8. Unsupported cash or property charitable contributions deducted on Schedule A of form 1040. I always recommend my clients get a letter from their church or charity if they give more than $250.00 during the tax year.

9. Improper matching of income reported by 1099-B, 1099-C, 1099-INT, 1099-DIV, 1099-K, W-2 or K-1 which is how most correspondence audits are triggered. I normally file an amended return to report the income and deduct the appropriate expenses.

10. Math mistakes on the return, although these can be avoided if you electronically file your return.

11. Claiming a dependency exemption also claimed by another taxpayer such as an ex-spouse, or the dependent themselves. If you do not have physical custody you should ensure the custodial parent signs Form 8332 to release the exemption to you.

12. Not filing your returns which may result in the IRS filing a Substitute for Return based on third party information and not allowing any deductions. I normally file the delinquent returns to take the appropriate deductions and apply for an installment agreement if necessary.

13. Engaging in cash transactions. The IRS gets many reports of cash transactions in excess of $10,000 on form 8300 from banks, casinos, car dealers and other businesses, plus suspicious-activity reports from banks and disclosures of foreign accounts. Understand that the IRS looks at “step transactions” that occur with a short period to build upon transactions that are less than the $10,000 threshold.

14. Telling everyone how you put one over on the IRS. The IRS will look at your Facebook page and your other social media sites or pay whistle-blowers such as your ex-spouse, a disgruntled employee or a competitor, rewards of 15% to 30% of the additional tax collected, including fines, penalties and interest after they audit you.

15. Filing late after the extension period has expired, which also means late filing penalties.

16. Employee Job Expenses. The IRS generally starts with the assumption that if an employer doesn’t reimburse a specific expense made by the employee, that expense may not be a true job expense. So, if you are a W-2 employee, you must meet the following three guidelines: 1) total of all expenses exceeds two percent of your adjusted gross income; 2) the expenses are deemed “ordinary and necessary”; and 3) the expenses were not reimbursed.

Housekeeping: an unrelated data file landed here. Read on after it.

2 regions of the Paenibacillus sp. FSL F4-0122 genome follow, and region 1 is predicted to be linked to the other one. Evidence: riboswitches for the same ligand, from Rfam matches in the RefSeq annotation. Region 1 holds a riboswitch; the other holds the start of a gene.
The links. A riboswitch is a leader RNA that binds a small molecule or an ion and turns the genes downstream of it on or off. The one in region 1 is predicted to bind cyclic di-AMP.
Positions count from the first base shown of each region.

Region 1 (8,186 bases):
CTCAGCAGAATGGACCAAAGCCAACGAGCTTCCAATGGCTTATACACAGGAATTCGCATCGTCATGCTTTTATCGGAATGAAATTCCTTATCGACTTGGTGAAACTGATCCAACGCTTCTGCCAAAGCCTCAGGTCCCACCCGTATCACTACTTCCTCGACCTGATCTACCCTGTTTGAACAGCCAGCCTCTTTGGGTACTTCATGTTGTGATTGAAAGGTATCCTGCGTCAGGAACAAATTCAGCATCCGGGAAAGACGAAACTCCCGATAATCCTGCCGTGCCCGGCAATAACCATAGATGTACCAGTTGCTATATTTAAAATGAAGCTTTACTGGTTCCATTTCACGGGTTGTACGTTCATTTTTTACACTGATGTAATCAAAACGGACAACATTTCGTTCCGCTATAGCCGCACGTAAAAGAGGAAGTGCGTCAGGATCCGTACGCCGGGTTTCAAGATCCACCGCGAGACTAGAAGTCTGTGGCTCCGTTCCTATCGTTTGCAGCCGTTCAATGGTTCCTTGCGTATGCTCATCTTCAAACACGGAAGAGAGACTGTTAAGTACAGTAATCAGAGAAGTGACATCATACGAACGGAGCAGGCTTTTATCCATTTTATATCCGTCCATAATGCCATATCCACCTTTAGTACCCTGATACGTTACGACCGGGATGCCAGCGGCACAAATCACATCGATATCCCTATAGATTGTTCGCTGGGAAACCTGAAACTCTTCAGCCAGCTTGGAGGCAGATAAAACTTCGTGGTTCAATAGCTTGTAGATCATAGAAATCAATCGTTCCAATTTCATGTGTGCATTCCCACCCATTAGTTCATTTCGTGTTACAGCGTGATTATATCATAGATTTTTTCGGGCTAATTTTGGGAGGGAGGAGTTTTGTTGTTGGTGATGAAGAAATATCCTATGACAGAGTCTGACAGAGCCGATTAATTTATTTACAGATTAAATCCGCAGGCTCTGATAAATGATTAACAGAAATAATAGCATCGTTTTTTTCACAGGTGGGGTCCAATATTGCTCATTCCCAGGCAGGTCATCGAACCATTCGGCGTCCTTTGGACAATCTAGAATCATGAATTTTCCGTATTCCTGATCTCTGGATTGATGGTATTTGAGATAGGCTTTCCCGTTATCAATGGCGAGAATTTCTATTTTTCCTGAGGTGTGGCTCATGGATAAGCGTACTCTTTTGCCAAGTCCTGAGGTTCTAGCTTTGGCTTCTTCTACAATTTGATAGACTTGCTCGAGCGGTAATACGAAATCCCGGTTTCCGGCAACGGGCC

17. Too many round numbers on a return, because the IRS thinks you just estimated or made up the amounts deducted.

18. Alimony deductions that don’t agree to alimony income of the recipient. In these cases the IRS requests the divorce decree or settlement agreement that specifies the amount of alimony.

The endless social engineering by Congress with tax deductions, credits, capital gains taxes and income tax rates makes it essential to have your tax return reviewed by your tax professional to determine whether such deductions are permitted and what tax strategies should be employed. Please call Gregory J. Spadea at 610-521-0604 of Spadea & Associates, LLC in Ridley Park, Pennsylvania if you get an audit letter or want help preparing your tax returns.

How to Avoid Cancellation of Debt Income in Foreclosure

Taxes, debts and other problems.
Many homeowners under threat of foreclosure attempt a short sale or a deed-in-lieu-of-foreclosure. Their goal is to escape liability for a potential deficiency between the selling price of the distressed property and the amount owed on the original loan. For federal income tax purposes, such a cancellation of debt (COD) is generally considered ordinary income when the lender forgives the mortgage debt. Many distressed homeowners face the risk of not only losing their homes but also owing thousands of dollars in income taxes on the forgiven mortgage debt.

Fortunately, Congress passed the Mortgage Forgiveness Debt Relief Act (MFDRA) of 2007, which relieves COD taxation on debt forgiven on principal residences. Secondary loans on a primary residence also are exempt if forgiven, but only if the money from these loans was used to purchase or improve the property. Advocates should be ready to demonstrate that their client’s property was, in fact, used as a primary residence to qualify for the MFDRA’s relief.

Even if homeowners do not qualify under the Mortgage Forgiveness Debt Relief Act, some common law and statutory exemptions may provide relief. First, indebtedness discharged as part of a bankruptcy is exempt from cancellation of debt (COD) income. Second, a purchase-price exception provides that when an original lender bargains with an original purchaser, a reduction in principal may be deemed an exception to COD income in cases of failing market conditions or reduced property values. If the lender issues you a 1099-C, then you will have to file IRS form 982 with your federal 1040 income tax return to avoid paying tax on the COD income.

If you face foreclosure or get a 1099-C for Forgiveness of Debt Income, please call Gregory J. Spadea at 610-521-0604 in Ridley Park, Pennsylvania.

How to Handle a Pennsylvania Sales Tax Audit

Man doing an audit